Want to learn more about drafting, negotiating, and understanding intellectual property and technology contracts and have 10 minutes to spare? Grab your morning coffee or afternoon tea and dig into our Tech Contract Quick Bytes—small servings of technical contract insights expertly prepared by our seasoned attorneys. This month, we're dishing up tips on navigating new state privacy laws.
A number of new state privacy laws now govern and mandate certain contractual requirements for collecting, sharing, and processing of personal information. Personal information is generally defined as data that is linked or reasonably linkable to an identified or identifiable individual, including pseudonymous data and identifiers such as cookies and mobile identifiers.
Data that constitutes personal information can be determined from a singular piece or a combination of a variety of data. So, many types of information can conceivably qualify as personal information subject to these new state laws. Consequently, they may have a broad impact on contracts for technology, software, or related services.
These laws are intended primarily to address data collection, sharing, and processing related to individual consumers. However, as drafted, a number of them may apply in other contexts. In particular, data collection between an employee and his or her employer is now implicated and governed by the data privacy law in California.
In 2023, new laws are now effective or will take effect in California, Connecticut, Colorado, Nevada, Utah, and Virginia (in addition, numerous data privacy laws in other states have been enacted this year). Although their laws differ in certain respects, nearly all of these states have introduced contracting requirements built around new terms and definitions identifying the respective parties and related information, namely, "processor," "controller," "business," "service provider," "contractor," "third party," "personal information" or "personal data."
Nevada currently has no explicit contracting requirements. But Utah requires that data processing be conducted under a contractual agreement between a controller and processor that provides instructions and details the processing, requires processor personnel involved in the processing to be bound to a duty of confidentiality, and requires that any subprocessor be contractually bound to the same obligations as the processor.
The remaining states require controllers to enter into contractual requirements with data processors containing specific terms. Specific requirements vary but generally require that contracts must address some of the following:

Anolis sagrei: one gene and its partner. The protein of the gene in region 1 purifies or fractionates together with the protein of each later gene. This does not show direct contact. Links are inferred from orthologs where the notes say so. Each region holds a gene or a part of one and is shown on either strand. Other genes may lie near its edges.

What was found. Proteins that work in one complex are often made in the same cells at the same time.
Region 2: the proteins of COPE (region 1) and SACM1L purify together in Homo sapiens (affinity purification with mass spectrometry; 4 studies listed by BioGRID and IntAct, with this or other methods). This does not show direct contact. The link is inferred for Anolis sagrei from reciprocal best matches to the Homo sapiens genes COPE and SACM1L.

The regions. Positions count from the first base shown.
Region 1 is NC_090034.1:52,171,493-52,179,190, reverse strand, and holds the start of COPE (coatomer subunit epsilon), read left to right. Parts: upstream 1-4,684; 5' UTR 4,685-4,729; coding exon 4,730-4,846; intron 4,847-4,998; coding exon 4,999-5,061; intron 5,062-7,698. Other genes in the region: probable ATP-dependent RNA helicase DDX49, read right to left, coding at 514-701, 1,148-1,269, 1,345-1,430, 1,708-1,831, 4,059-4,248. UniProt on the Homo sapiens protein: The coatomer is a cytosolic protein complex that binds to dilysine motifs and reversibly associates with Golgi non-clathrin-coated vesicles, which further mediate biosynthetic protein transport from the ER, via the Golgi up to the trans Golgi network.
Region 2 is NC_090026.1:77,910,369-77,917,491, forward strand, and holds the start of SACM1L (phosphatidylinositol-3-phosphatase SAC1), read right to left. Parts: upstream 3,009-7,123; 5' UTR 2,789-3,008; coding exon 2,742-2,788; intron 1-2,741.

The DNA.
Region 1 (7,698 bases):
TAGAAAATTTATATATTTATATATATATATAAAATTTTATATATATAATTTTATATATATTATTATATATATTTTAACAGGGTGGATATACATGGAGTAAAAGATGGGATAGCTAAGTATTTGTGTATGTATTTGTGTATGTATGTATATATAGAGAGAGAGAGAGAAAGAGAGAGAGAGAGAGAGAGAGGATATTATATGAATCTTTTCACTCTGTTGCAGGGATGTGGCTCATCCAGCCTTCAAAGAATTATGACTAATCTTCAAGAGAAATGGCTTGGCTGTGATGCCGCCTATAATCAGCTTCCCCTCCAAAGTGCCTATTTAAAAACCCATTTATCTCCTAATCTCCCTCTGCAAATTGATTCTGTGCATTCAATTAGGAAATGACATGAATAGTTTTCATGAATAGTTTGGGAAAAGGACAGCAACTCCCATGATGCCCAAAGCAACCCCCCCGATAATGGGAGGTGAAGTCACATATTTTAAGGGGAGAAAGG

- Describe the processing and relevant data, and provide processing instructions to the processor
- Require processor and personnel involved in the processing to be bound to a duty of confidentiality
- Require deletion or return of data at the termination of the contract
- Require the processor to disclose information related to its contractual compliance to the controller upon request
- Require the processor to cooperate with assessments by the controller or the controller's designated representative, or to conduct such assessments themselves
- Bind any subprocessors to the same requirements as the processor
Additional details about these new state statutes are summarized below.
The California Privacy Rights Act of 2020 (CPRA), effective January 1, 2023, which amended and expanded the California Consumer Privacy Act of 2018 (CCPA), requires a business that collects and sells or shares personal information with a third party, or that discloses it to a service provider or contractor for a business purpose, to enter into an agreement with the third party, service provider, or contractor that addresses certain state-specific requirements.
The Virginia Consumer Data Protection Act (VCDPA), also effective January 1, 2023, requires that contracts between "controllers" and "processors" include certain requirements in their respective written contracts.
The Colorado Privacy Act (CPA), effective July 1, 2023, also requires the written contract between a "controller" and "processor" to include similar requirements in their respective written contracts.
Likewise, the Connecticut Data Privacy Act (CTDPA), effective July 1, 2023, also requires the contract between processors and controllers to include certain requirements.
Finally, the Utah Consumer Privacy Act (UCPA), effective December 31, 2023, requires contracts between controllers and processors to include instructions or requirements.
Similar statutes in Oregon, Florida, Delaware, Iowa, Texas, Montana, Tennessee, and Indiana will go into effect in the coming years. Moreover, for many of these states, organizational data assessments or privacy reviews may need to be conducted in connection with any processing activities. Consequently, additional contractual obligations may still need to be added or adjusted. If you or your company would like to talk about data privacy and related contracting requirements, please contact A.J. Zottola or Channing D. Gatewood. And click here to learn more about Venable's extensive privacy practice.